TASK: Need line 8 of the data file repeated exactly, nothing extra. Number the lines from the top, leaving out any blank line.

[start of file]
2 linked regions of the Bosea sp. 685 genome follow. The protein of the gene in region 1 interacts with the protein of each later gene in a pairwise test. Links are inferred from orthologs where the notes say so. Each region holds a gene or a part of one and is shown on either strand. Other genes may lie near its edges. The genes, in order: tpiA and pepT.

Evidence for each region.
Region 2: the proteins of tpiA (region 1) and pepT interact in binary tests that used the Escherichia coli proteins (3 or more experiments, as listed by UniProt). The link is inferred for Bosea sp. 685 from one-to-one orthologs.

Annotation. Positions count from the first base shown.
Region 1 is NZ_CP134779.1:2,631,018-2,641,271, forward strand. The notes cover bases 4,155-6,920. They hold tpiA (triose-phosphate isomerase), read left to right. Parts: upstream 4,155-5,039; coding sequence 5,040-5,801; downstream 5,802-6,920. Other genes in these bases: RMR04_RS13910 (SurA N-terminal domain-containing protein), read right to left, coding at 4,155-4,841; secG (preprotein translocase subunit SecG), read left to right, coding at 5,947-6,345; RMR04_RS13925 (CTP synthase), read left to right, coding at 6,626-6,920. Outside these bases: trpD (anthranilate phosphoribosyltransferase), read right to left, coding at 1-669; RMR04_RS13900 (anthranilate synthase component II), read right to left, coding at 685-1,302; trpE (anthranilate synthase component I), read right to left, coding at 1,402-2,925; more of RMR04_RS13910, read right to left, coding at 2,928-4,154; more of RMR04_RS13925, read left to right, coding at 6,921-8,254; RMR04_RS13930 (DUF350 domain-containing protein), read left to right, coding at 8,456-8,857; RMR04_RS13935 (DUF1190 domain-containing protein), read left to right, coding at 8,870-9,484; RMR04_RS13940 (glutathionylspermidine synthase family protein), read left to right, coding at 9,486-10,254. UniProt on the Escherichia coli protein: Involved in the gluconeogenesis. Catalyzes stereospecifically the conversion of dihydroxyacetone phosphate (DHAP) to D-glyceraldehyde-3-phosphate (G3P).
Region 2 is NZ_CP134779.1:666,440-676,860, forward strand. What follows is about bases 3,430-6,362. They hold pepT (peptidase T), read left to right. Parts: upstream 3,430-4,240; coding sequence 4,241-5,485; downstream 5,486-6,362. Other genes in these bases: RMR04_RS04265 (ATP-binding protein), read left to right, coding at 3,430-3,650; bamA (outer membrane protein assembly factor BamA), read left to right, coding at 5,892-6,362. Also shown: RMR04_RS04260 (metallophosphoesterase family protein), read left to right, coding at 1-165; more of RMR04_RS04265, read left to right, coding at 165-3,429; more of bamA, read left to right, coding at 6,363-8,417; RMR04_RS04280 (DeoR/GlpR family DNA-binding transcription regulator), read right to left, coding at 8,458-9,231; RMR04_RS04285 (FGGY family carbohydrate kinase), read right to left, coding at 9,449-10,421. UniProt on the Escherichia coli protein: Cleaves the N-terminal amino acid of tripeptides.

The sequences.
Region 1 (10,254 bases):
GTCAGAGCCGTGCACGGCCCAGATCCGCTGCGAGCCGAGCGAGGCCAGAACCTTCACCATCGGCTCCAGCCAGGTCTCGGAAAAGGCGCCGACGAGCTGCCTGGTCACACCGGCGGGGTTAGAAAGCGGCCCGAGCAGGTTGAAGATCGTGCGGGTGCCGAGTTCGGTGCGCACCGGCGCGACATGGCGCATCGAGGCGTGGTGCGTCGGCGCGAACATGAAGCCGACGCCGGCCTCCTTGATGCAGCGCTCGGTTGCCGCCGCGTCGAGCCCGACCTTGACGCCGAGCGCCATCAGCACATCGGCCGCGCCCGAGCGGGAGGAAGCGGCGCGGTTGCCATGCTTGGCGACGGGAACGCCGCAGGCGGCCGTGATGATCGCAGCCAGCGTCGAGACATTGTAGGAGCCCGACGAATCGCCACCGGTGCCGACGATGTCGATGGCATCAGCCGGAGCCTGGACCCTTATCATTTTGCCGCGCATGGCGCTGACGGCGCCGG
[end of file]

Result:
Region 1 (10,254 bases):